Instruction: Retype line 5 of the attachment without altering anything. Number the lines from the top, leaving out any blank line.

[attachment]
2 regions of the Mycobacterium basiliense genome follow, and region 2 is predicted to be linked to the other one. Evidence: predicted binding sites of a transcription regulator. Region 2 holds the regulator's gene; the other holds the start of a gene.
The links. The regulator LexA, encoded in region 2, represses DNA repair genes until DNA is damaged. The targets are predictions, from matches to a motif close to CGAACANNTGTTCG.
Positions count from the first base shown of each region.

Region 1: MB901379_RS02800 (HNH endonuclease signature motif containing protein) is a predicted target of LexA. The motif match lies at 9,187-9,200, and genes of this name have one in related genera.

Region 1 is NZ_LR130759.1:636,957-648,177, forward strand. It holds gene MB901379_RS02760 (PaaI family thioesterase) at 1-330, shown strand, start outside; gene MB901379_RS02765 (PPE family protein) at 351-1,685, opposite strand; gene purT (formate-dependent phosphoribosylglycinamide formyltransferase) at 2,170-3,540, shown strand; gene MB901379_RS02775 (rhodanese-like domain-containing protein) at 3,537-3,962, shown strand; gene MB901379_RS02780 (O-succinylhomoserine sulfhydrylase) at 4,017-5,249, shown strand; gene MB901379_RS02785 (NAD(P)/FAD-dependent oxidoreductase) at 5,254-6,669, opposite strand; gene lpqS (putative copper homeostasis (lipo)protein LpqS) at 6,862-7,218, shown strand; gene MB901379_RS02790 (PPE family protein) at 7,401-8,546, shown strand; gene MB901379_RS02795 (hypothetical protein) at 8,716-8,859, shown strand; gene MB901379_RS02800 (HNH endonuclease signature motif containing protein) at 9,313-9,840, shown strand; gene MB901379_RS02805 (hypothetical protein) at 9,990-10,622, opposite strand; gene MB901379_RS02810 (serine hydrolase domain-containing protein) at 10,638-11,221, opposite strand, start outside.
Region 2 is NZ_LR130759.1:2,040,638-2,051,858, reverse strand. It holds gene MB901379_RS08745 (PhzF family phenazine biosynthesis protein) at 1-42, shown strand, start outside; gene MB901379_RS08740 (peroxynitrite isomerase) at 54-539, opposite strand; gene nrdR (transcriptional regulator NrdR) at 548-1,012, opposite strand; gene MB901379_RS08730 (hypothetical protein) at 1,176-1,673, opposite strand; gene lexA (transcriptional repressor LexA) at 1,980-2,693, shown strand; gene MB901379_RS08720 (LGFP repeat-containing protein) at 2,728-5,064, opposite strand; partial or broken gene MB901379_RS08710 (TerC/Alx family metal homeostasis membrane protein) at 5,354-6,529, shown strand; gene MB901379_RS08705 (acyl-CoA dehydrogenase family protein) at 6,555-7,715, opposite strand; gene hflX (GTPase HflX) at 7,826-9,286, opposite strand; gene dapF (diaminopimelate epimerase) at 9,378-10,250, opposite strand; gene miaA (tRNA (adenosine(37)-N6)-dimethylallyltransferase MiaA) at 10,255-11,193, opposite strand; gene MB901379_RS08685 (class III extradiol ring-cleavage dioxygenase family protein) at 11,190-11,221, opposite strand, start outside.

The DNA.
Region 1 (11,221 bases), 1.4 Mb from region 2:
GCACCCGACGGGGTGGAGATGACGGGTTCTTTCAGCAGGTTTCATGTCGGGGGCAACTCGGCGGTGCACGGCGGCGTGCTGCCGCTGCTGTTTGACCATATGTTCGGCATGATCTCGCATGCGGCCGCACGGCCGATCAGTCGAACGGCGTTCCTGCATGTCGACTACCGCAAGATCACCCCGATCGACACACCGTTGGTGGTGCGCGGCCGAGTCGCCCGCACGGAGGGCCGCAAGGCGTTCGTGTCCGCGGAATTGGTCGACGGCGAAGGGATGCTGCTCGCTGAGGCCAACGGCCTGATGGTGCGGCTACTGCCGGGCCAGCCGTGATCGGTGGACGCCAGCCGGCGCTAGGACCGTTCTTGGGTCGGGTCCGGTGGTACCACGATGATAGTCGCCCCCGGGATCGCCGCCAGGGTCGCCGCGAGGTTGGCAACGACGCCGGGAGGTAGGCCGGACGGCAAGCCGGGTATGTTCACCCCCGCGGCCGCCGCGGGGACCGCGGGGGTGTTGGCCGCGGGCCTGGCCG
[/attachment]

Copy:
Region 1 is NZ_LR130759.1:636,957-648,177, forward strand. It holds gene MB901379_RS02760 (PaaI family thioesterase) at 1-330, shown strand, start outside; gene MB901379_RS02765 (PPE family protein) at 351-1,685, opposite strand; gene purT (formate-dependent phosphoribosylglycinamide formyltransferase) at 2,170-3,540, shown strand; gene MB901379_RS02775 (rhodanese-like domain-containing protein) at 3,537-3,962, shown strand; gene MB901379_RS02780 (O-succinylhomoserine sulfhydrylase) at 4,017-5,249, shown strand; gene MB901379_RS02785 (NAD(P)/FAD-dependent oxidoreductase) at 5,254-6,669, opposite strand; gene lpqS (putative copper homeostasis (lipo)protein LpqS) at 6,862-7,218, shown strand; gene MB901379_RS02790 (PPE family protein) at 7,401-8,546, shown strand; gene MB901379_RS02795 (hypothetical protein) at 8,716-8,859, shown strand; gene MB901379_RS02800 (HNH endonuclease signature motif containing protein) at 9,313-9,840, shown strand; gene MB901379_RS02805 (hypothetical protein) at 9,990-10,622, opposite strand; gene MB901379_RS02810 (serine hydrolase domain-containing protein) at 10,638-11,221, opposite strand, start outside.